Wills are the most widely recognized and heavily utilized component of estate planning. In its simplest form, a will communicates your intent to your heirs (family) and the court (probate judge) regarding how you want your assets to be distributed after your death. A will is a legal document that can include details such as who will inherit your property or money, who will take care of your minor children and what will happen to your remains after your death.
Everyone, regardless of wealth or family setting, should have a will in California. If you do not have a will, the Probate Court will determine what happens to your property and who will care for your children after your death.
Under California law, unless you have a will, your spouse or domestic partner will be entitled to all of your community property and a portion of your separate property. If you have any children, they will receive the remainder of your separate property. If you do not have a spouse or children, your property will be divided amongst your relatives. If a family member or other relative cannot be found, all of your property will go to the State of California.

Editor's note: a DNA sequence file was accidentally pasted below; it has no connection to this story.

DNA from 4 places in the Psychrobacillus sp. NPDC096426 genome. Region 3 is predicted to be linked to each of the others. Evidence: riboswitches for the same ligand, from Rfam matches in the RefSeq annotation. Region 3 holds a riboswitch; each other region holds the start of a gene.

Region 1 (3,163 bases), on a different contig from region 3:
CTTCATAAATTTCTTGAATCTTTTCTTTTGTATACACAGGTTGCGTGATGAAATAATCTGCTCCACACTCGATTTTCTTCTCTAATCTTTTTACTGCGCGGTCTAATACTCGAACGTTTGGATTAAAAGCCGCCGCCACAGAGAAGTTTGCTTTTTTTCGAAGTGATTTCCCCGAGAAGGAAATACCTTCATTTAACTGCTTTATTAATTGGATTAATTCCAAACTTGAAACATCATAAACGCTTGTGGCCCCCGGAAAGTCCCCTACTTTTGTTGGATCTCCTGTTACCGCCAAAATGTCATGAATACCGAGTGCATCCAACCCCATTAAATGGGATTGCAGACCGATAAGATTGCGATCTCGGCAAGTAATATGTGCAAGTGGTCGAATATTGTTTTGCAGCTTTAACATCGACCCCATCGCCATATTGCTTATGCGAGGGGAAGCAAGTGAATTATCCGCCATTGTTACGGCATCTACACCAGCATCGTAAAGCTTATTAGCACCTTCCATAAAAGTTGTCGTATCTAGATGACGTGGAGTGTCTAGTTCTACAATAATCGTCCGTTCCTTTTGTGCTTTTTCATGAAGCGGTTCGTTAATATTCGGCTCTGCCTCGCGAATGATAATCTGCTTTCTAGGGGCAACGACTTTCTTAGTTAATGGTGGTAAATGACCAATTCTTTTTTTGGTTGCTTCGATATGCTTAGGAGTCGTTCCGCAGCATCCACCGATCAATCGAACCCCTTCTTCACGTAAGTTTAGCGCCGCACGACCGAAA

It is important that you update your will on a regular basis so that it reflects the current state of your life’s affairs. Several events in life make amending or preparing a will particularly important. For example, after a divorce (or during the divorce proceeding), you may want to remove your ex-spouse from your will. If you did not have a will while married, it is an important financial planning tool as you move forward independently. Also, if you are in a relationship but not married you must have a will or your partner will not inherit anything from you.
A will can also act as a complimentary estate planning tool in conjunction with a living trust. You can create a pour-over will which adds smaller assets, like a car, furniture, or specific gifts, to your trust upon your death. The will essentially pours these assets over into the trust where the assets are then governed by the provisions of the trust and thus not subject to the probate process.
The attorneys at Lonich Patton Ehrlich Policastri can work with you to create a will which fits within the big picture of your desired estate plan.